Living in the northern U.S. could soon mean having to deal with a lot of stinky and invasive neighbors. As the planet warms up, the habitat of invasive stink bugs could greatly expand through the nation's northern areas, a recent study found.
Brown marmorated stink bugs are known for terrorizing crops and swarming houses during winter months to escape the cold. And the tiny bugs pack a massive and pungent odor – if you kill them, a smell that many describe as being reminiscent of cilantro, and for some skunks, will fill the air.
The bugs have been detected in 46 states but are mostly populated along the East Coast from North Carolina through New York and along the West Coast. They're considered both an urban nuisance and an agricultural pest in 15 states, according to the study, published in Pest Management Science, but researchers found that their habitat could expand by 70% by 2080.
It's expected that stink bug habitat will shift further north, particularly in areas in the Mid-Atlantic, near the Great Lakes and in West Coast valleys, including Sacramento and Idaho's Treasure Valley. That expansion, however, will depend on the conditions of each area, especially regarding precipitation, and what kind of mitigation efforts are put into place.
That number comes from three years of monitoring stink bugs across 17 states, as well as analyzing several potential climate scenarios.
"Every system will change with climate change, so the fact that you can grow garbanzo beans, lentils or wheat without these pests now, doesn't mean that you will not have them in a few years," study lead author and Washington State University entomologist Javier Gutierrez Illan said. "There are mitigating things that we can do, but it is wise to prepare for change."
Researchers noted that humans also can impact population numbers, as the bugs like to hitchhike on vehicles and farm equipment, and urban areas act as good winter sites and provide many ornamental plants for the bugs to feast on. Even still, climate was found to have a greater impact on stink bug abundance.
"While the distance to populated areas seems to be key for BMSB [brown marmorated stink bug] occurrence, climatic factors, particularly those related to water availability, were the most important drivers of BMSB abundance," the study says.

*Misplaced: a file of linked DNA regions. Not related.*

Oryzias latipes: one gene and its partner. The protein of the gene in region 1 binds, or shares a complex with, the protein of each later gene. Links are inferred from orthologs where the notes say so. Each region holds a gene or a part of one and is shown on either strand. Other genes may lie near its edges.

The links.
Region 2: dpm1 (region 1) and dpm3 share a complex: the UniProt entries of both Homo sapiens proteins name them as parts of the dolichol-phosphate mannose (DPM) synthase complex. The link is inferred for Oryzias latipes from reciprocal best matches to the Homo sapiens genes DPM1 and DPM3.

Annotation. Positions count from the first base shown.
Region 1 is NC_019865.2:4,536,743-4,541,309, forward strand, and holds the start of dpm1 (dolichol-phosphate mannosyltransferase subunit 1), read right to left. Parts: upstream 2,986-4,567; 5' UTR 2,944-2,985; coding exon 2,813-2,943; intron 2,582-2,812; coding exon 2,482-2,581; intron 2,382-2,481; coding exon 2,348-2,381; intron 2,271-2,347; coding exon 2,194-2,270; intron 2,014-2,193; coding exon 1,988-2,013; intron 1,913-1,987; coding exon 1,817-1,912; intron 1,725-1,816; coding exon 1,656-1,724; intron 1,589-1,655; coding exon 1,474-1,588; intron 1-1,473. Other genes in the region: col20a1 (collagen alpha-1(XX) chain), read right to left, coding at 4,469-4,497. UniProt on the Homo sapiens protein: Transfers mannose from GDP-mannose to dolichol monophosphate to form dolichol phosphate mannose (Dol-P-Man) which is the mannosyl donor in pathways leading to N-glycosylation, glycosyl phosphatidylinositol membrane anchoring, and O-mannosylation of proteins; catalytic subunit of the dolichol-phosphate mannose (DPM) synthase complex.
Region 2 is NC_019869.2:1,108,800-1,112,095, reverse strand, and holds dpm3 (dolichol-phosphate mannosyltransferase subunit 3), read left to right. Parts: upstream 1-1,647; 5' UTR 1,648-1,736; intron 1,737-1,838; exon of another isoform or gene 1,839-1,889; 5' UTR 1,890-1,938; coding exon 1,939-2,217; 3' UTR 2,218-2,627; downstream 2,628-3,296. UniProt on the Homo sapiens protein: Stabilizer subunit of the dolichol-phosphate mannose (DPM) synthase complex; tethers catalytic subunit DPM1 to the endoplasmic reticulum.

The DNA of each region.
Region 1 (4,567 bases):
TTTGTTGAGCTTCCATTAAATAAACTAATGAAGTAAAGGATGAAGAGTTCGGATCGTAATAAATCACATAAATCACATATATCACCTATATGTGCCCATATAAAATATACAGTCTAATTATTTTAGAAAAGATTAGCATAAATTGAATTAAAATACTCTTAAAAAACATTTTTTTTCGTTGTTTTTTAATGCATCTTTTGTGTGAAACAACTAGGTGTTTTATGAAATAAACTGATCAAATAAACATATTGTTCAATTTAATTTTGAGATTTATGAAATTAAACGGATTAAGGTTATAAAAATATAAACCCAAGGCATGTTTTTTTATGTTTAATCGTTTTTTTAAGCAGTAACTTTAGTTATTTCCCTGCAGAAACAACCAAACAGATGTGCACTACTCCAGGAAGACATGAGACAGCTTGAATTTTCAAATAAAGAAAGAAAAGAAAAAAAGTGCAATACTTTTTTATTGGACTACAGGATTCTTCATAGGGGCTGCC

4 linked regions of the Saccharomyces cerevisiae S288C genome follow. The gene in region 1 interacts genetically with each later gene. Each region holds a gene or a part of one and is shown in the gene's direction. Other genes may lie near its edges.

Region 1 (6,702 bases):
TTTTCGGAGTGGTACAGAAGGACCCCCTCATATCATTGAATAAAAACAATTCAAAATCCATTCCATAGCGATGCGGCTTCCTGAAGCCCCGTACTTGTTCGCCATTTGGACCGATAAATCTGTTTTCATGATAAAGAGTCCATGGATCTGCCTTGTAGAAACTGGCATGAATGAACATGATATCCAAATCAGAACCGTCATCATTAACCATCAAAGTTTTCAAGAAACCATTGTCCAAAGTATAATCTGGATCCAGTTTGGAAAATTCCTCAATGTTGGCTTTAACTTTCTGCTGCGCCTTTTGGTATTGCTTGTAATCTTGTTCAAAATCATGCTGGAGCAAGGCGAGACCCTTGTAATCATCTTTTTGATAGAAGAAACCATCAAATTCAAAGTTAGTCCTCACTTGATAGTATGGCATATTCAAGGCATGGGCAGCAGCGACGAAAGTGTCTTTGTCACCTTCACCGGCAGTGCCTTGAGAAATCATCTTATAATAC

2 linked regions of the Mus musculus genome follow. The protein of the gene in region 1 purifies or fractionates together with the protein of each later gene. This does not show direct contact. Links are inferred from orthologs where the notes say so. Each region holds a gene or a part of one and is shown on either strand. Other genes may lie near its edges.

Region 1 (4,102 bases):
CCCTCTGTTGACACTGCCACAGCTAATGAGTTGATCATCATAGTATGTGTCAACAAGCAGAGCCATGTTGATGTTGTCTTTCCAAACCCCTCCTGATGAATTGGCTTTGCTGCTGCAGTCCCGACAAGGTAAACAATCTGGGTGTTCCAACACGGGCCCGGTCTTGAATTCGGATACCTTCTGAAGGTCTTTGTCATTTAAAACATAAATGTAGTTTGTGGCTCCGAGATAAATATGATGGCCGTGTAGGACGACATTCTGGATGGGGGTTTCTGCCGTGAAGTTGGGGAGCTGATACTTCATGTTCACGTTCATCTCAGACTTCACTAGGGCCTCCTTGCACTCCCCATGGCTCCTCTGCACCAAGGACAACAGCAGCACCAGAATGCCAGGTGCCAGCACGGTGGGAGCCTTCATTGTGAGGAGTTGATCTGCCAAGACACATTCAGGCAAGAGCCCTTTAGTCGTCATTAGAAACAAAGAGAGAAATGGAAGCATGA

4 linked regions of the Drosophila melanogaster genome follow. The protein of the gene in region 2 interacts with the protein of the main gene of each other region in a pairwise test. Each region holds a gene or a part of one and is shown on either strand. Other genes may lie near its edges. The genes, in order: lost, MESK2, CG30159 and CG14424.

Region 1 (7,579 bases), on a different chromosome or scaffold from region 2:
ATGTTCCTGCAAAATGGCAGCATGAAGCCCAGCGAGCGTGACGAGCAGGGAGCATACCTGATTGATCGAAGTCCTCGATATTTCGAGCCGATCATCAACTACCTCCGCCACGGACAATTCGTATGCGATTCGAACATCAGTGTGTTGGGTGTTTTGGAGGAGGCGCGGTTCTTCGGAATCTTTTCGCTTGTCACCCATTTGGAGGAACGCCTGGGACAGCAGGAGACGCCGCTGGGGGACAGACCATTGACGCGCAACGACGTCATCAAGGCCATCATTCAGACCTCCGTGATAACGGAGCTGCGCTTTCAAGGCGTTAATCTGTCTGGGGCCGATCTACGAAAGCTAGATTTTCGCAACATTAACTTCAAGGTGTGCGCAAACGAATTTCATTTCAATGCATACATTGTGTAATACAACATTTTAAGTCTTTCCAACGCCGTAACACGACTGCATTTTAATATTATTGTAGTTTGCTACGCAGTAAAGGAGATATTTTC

The bugs can be heavily damaging to agriculture, as they are known to devour nearly 170 different plants and crops, including apples, peaches, figs, beans, corn and soybeans. They can also cause humans to have an allergic reaction when their defensive odor is deployed and can cause dermatitis if crushed against exposed skin, according to Pennsylvania State University.
"Most growers learn from their parents or from the previous generation, but the information that they had is probably no longer as useful because the climate is changing, so they need these types of tools," Gutierrez Illan said.
Brown marmorated stink bugs were unintentionally brought to the U.S. from Asia about 20 years ago and have spread rapidly ever since. Eliminating them in agriculture can be challenging as there are few effective pesticides known to work against them, according to the Environmental Protection Agency. In homes, however, there are some viable solutions.
Now that it's autumn, people can expect to see them creeping into their homes near doors, windows and other entry points. The EPA warns that once they find a way in, "they can enter structures by the thousands." And once they do, they won't reproduce, but they will make themselves at homes – under beds, in bookcases and in attics.
To avoid an infestation, the agency suggests that people in affected areas caulk their windows, weather strip entries, rake away debris, screen chimneys and secure crawlspace. To avoid their stench filling up your home, it's best to vacuum them up, although the vacuum itself will temporarily emit their foul odor.